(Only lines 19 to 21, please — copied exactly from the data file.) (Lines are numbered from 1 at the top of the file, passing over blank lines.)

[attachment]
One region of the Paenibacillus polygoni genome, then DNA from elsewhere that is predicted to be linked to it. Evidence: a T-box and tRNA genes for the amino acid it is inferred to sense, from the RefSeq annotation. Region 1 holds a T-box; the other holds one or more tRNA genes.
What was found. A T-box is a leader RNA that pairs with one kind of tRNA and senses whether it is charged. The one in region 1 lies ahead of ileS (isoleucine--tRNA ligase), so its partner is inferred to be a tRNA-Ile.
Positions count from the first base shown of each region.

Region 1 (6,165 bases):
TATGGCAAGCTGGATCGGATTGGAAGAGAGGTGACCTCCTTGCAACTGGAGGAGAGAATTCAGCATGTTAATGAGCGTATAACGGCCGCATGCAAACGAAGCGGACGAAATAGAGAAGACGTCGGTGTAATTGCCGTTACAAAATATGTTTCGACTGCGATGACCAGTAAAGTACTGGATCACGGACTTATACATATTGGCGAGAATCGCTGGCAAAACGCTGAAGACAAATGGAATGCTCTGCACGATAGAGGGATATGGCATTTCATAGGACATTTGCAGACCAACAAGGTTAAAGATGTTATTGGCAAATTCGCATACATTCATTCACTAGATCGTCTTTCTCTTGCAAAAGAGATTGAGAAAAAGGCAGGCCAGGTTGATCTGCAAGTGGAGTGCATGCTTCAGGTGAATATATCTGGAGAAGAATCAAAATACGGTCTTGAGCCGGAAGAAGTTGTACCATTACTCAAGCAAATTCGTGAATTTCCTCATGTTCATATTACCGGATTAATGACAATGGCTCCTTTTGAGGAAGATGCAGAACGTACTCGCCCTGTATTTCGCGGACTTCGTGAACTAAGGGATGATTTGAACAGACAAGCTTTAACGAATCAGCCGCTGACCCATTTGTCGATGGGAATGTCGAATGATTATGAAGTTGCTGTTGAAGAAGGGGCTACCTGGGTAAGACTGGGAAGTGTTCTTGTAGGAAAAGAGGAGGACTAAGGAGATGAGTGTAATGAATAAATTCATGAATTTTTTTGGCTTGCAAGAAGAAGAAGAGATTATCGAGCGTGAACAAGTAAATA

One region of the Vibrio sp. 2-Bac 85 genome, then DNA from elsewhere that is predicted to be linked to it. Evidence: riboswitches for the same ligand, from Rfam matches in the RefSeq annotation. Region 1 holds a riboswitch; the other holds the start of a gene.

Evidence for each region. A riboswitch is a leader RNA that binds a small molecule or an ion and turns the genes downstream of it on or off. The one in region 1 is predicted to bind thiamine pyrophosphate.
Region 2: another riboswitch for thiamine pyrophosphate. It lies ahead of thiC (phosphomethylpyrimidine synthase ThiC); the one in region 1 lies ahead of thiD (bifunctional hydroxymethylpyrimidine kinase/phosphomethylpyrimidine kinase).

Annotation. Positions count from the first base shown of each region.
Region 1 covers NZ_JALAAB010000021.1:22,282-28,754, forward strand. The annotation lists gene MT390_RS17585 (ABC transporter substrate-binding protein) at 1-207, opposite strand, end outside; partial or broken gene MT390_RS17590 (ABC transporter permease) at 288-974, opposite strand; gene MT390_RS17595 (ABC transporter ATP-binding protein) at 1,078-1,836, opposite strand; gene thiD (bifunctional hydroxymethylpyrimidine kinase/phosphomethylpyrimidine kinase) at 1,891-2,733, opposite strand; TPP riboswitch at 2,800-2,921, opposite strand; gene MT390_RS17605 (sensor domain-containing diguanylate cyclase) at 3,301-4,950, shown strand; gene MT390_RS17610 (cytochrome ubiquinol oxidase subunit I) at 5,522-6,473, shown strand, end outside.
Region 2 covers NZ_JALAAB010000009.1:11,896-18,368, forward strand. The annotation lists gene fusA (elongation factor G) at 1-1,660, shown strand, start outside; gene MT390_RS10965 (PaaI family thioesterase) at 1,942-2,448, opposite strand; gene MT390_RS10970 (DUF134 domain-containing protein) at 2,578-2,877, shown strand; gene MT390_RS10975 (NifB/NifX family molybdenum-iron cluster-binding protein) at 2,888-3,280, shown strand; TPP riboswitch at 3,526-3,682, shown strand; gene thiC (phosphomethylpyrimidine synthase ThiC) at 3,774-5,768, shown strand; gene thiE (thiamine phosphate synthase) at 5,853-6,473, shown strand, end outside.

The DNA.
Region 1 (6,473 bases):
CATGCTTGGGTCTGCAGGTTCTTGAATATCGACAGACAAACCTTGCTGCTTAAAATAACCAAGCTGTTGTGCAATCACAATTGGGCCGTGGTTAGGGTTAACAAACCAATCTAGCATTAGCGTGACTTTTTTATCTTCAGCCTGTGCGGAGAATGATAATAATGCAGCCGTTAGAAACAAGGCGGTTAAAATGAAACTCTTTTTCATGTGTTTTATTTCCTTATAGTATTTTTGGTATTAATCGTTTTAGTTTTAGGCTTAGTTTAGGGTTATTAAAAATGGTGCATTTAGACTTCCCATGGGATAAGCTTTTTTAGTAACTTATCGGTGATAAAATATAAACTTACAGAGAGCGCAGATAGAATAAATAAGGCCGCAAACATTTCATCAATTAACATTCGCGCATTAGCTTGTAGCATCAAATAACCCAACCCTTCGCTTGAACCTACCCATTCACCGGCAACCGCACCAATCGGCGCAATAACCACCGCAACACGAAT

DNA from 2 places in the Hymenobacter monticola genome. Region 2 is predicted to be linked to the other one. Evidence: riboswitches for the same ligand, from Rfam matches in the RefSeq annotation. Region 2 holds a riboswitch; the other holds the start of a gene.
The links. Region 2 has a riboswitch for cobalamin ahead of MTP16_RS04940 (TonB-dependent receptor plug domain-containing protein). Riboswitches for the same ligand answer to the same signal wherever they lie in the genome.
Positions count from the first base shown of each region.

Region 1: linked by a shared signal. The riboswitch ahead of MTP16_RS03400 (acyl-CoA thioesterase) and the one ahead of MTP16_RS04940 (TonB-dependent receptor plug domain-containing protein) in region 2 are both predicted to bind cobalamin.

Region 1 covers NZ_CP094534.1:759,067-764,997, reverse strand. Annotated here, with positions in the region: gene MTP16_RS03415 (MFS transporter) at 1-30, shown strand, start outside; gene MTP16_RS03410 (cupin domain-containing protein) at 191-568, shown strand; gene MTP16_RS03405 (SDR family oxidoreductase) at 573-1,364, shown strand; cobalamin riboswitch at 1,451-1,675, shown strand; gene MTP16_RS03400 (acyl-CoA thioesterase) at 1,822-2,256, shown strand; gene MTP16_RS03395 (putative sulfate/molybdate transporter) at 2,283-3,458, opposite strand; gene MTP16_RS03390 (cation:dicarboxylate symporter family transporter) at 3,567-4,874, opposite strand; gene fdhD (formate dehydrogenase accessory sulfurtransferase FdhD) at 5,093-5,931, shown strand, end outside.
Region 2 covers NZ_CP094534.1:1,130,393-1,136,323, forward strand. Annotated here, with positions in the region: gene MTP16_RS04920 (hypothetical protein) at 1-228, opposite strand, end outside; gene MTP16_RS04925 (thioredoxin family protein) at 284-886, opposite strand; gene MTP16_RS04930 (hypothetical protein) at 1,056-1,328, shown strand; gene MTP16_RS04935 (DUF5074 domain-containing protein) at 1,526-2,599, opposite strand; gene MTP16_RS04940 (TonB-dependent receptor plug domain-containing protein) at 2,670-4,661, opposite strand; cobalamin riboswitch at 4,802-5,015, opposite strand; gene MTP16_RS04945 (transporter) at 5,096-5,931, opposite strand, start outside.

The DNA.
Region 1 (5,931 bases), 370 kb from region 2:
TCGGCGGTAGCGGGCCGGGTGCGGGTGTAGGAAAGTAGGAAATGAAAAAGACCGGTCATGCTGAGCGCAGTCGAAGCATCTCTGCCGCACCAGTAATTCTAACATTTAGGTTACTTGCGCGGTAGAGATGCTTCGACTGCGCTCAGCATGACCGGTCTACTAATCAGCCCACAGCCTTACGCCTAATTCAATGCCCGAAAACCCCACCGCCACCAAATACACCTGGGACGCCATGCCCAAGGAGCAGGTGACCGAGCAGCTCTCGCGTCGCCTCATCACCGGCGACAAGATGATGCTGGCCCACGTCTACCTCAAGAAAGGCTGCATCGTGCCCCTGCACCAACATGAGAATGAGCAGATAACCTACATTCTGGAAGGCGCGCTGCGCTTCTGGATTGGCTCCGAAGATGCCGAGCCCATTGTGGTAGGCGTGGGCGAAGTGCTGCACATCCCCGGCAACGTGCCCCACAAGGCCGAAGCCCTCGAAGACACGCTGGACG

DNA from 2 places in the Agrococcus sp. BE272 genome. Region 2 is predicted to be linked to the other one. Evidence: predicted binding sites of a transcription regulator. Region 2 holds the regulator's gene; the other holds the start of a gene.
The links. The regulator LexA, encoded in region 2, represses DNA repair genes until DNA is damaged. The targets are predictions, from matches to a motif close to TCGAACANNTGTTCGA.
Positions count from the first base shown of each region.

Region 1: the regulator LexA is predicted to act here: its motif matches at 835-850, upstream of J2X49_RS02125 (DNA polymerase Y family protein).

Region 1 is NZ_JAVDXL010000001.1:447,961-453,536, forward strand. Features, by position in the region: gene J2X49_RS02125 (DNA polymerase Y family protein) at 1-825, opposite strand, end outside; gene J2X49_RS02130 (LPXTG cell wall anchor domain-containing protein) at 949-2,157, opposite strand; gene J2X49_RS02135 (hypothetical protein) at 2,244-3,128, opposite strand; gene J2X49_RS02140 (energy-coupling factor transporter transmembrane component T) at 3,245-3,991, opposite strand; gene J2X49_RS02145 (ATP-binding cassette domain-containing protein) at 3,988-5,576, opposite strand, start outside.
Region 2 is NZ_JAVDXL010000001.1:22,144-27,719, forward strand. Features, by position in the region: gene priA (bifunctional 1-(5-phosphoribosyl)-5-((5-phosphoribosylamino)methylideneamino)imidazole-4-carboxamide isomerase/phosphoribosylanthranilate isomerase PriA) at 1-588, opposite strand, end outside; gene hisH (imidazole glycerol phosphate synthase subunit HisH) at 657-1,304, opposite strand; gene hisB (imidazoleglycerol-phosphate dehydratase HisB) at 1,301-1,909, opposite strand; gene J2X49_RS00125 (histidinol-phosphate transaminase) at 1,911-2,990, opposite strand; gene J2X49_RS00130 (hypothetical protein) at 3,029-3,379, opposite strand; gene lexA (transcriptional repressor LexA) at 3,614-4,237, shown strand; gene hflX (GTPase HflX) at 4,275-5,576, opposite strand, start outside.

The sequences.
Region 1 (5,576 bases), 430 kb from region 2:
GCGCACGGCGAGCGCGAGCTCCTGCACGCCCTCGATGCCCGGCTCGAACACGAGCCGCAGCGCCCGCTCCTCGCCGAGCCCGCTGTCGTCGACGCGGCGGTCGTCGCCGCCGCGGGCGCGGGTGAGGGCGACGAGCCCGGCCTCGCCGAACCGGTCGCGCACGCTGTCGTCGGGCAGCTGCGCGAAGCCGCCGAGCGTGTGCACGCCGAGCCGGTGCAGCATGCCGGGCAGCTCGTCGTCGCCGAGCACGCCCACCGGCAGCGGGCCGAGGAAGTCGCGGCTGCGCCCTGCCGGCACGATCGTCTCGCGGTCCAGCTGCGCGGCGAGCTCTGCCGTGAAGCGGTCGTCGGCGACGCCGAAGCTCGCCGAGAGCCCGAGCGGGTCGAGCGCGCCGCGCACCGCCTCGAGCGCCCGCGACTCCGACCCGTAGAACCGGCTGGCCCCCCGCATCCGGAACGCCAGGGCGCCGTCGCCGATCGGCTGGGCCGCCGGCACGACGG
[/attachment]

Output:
Region 1 covers NZ_CP094534.1:759,067-764,997, reverse strand. Annotated here, with positions in the region: gene MTP16_RS03415 (MFS transporter) at 1-30, shown strand, start outside; gene MTP16_RS03410 (cupin domain-containing protein) at 191-568, shown strand; gene MTP16_RS03405 (SDR family oxidoreductase) at 573-1,364, shown strand; cobalamin riboswitch at 1,451-1,675, shown strand; gene MTP16_RS03400 (acyl-CoA thioesterase) at 1,822-2,256, shown strand; gene MTP16_RS03395 (putative sulfate/molybdate transporter) at 2,283-3,458, opposite strand; gene MTP16_RS03390 (cation:dicarboxylate symporter family transporter) at 3,567-4,874, opposite strand; gene fdhD (formate dehydrogenase accessory sulfurtransferase FdhD) at 5,093-5,931, shown strand, end outside.
Region 2 covers NZ_CP094534.1:1,130,393-1,136,323, forward strand. Annotated here, with positions in the region: gene MTP16_RS04920 (hypothetical protein) at 1-228, opposite strand, end outside; gene MTP16_RS04925 (thioredoxin family protein) at 284-886, opposite strand; gene MTP16_RS04930 (hypothetical protein) at 1,056-1,328, shown strand; gene MTP16_RS04935 (DUF5074 domain-containing protein) at 1,526-2,599, opposite strand; gene MTP16_RS04940 (TonB-dependent receptor plug domain-containing protein) at 2,670-4,661, opposite strand; cobalamin riboswitch at 4,802-5,015, opposite strand; gene MTP16_RS04945 (transporter) at 5,096-5,931, opposite strand, start outside.

The DNA.